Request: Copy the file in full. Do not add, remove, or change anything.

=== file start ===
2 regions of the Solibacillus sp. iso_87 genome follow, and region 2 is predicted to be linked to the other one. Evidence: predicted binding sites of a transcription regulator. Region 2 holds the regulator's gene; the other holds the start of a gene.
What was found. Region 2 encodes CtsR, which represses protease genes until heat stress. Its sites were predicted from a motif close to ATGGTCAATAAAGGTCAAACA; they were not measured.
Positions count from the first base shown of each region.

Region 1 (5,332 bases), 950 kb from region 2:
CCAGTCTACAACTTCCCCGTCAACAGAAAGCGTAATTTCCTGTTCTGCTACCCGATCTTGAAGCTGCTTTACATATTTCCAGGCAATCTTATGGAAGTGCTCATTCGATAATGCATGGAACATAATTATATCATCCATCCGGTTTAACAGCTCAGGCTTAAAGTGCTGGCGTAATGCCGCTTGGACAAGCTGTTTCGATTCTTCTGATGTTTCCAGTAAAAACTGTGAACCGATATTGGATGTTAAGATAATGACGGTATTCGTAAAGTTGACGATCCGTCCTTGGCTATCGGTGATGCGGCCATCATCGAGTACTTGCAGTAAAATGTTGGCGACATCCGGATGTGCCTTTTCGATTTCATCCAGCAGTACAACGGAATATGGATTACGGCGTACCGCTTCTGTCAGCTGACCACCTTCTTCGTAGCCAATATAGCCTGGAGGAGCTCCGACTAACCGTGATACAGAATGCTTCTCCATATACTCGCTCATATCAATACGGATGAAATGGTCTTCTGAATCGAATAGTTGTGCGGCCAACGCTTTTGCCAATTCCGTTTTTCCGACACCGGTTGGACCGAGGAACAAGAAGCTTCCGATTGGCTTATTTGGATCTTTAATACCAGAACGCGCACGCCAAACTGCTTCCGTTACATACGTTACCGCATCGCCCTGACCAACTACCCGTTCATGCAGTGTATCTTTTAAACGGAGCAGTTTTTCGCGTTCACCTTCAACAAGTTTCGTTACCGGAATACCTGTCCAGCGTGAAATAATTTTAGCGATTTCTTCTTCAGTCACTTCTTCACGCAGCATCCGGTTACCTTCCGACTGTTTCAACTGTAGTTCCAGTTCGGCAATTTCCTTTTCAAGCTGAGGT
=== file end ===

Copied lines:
2 regions of the Solibacillus sp. iso_87 genome follow, and region 2 is predicted to be linked to the other one. Evidence: predicted binding sites of a transcription regulator. Region 2 holds the regulator's gene; the other holds the start of a gene.
What was found. Region 2 encodes CtsR, which represses protease genes until heat stress. Its sites were predicted from a motif close to ATGGTCAATAAAGGTCAAACA; they were not measured.
Positions count from the first base shown of each region.

Region 1 (5,332 bases), 950 kb from region 2:
CCAGTCTACAACTTCCCCGTCAACAGAAAGCGTAATTTCCTGTTCTGCTACCCGATCTTGAAGCTGCTTTACATATTTCCAGGCAATCTTATGGAAGTGCTCATTCGATAATGCATGGAACATAATTATATCATCCATCCGGTTTAACAGCTCAGGCTTAAAGTGCTGGCGTAATGCCGCTTGGACAAGCTGTTTCGATTCTTCTGATGTTTCCAGTAAAAACTGTGAACCGATATTGGATGTTAAGATAATGACGGTATTCGTAAAGTTGACGATCCGTCCTTGGCTATCGGTGATGCGGCCATCATCGAGTACTTGCAGTAAAATGTTGGCGACATCCGGATGTGCCTTTTCGATTTCATCCAGCAGTACAACGGAATATGGATTACGGCGTACCGCTTCTGTCAGCTGACCACCTTCTTCGTAGCCAATATAGCCTGGAGGAGCTCCGACTAACCGTGATACAGAATGCTTCTCCATATACTCGCTCATATCAATACGGATGAAATGGTCTTCTGAATCGAATAGTTGTGCGGCCAACGCTTTTGCCAATTCCGTTTTTCCGACACCGGTTGGACCGAGGAACAAGAAGCTTCCGATTGGCTTATTTGGATCTTTAATACCAGAACGCGCACGCCAAACTGCTTCCGTTACATACGTTACCGCATCGCCCTGACCAACTACCCGTTCATGCAGTGTATCTTTTAAACGGAGCAGTTTTTCGCGTTCACCTTCAACAAGTTTCGTTACCGGAATACCTGTCCAGCGTGAAATAATTTTAGCGATTTCTTCTTCAGTCACTTCTTCACGCAGCATCCGGTTACCTTCCGACTGTTTCAACTGTAGTTCCAGTTCGGCAATTTCCTTTTCAAGCTGAGGT